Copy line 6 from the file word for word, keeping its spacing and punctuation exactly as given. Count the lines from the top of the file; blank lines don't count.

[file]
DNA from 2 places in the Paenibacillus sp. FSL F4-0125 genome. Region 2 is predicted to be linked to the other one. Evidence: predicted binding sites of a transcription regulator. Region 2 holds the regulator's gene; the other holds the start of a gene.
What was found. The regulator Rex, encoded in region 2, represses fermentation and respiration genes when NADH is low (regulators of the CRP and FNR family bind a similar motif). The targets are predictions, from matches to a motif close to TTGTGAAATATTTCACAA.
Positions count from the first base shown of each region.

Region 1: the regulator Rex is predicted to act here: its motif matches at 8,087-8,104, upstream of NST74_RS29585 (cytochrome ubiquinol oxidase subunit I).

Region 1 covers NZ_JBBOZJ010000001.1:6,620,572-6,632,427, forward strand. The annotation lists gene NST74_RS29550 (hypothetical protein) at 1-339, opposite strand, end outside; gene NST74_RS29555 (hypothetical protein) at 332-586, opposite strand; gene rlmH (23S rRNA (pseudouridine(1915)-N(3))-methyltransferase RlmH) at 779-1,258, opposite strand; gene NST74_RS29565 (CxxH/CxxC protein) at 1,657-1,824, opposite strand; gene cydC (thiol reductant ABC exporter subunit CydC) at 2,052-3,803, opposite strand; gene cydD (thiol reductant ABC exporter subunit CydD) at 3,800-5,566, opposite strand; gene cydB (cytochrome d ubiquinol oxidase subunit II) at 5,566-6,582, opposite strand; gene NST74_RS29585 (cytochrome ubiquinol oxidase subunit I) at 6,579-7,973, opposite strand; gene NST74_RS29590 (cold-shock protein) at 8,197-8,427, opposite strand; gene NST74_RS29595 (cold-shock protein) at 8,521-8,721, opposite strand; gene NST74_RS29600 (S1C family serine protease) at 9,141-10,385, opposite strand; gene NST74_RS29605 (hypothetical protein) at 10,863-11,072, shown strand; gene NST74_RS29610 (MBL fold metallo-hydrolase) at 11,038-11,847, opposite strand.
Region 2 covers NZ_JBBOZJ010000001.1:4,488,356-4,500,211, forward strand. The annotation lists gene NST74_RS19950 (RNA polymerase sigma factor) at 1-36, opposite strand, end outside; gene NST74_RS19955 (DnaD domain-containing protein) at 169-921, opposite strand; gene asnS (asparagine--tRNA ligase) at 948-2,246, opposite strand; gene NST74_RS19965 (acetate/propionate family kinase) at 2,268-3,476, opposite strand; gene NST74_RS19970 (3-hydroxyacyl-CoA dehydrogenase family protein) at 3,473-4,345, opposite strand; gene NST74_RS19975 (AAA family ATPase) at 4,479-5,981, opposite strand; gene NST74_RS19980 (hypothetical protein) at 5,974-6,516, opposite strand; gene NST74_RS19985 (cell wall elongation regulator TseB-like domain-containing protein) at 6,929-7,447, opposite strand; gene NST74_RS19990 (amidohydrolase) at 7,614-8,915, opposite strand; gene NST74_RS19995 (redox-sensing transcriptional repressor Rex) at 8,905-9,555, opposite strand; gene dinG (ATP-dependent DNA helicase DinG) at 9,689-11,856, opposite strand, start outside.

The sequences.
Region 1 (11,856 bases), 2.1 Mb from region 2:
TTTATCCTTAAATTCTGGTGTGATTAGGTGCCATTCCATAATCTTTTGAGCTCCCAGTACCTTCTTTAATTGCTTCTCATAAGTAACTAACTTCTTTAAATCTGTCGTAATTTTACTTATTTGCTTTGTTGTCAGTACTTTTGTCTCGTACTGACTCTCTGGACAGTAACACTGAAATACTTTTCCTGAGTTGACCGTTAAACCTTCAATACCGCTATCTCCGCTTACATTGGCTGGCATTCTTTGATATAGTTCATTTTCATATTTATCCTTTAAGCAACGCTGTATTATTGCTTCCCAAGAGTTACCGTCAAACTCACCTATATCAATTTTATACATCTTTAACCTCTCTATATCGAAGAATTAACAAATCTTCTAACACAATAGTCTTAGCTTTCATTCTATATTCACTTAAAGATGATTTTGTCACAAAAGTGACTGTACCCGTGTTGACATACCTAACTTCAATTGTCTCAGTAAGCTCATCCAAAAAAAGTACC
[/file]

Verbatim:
Region 2 covers NZ_JBBOZJ010000001.1:4,488,356-4,500,211, forward strand. The annotation lists gene NST74_RS19950 (RNA polymerase sigma factor) at 1-36, opposite strand, end outside; gene NST74_RS19955 (DnaD domain-containing protein) at 169-921, opposite strand; gene asnS (asparagine--tRNA ligase) at 948-2,246, opposite strand; gene NST74_RS19965 (acetate/propionate family kinase) at 2,268-3,476, opposite strand; gene NST74_RS19970 (3-hydroxyacyl-CoA dehydrogenase family protein) at 3,473-4,345, opposite strand; gene NST74_RS19975 (AAA family ATPase) at 4,479-5,981, opposite strand; gene NST74_RS19980 (hypothetical protein) at 5,974-6,516, opposite strand; gene NST74_RS19985 (cell wall elongation regulator TseB-like domain-containing protein) at 6,929-7,447, opposite strand; gene NST74_RS19990 (amidohydrolase) at 7,614-8,915, opposite strand; gene NST74_RS19995 (redox-sensing transcriptional repressor Rex) at 8,905-9,555, opposite strand; gene dinG (ATP-dependent DNA helicase DinG) at 9,689-11,856, opposite strand, start outside.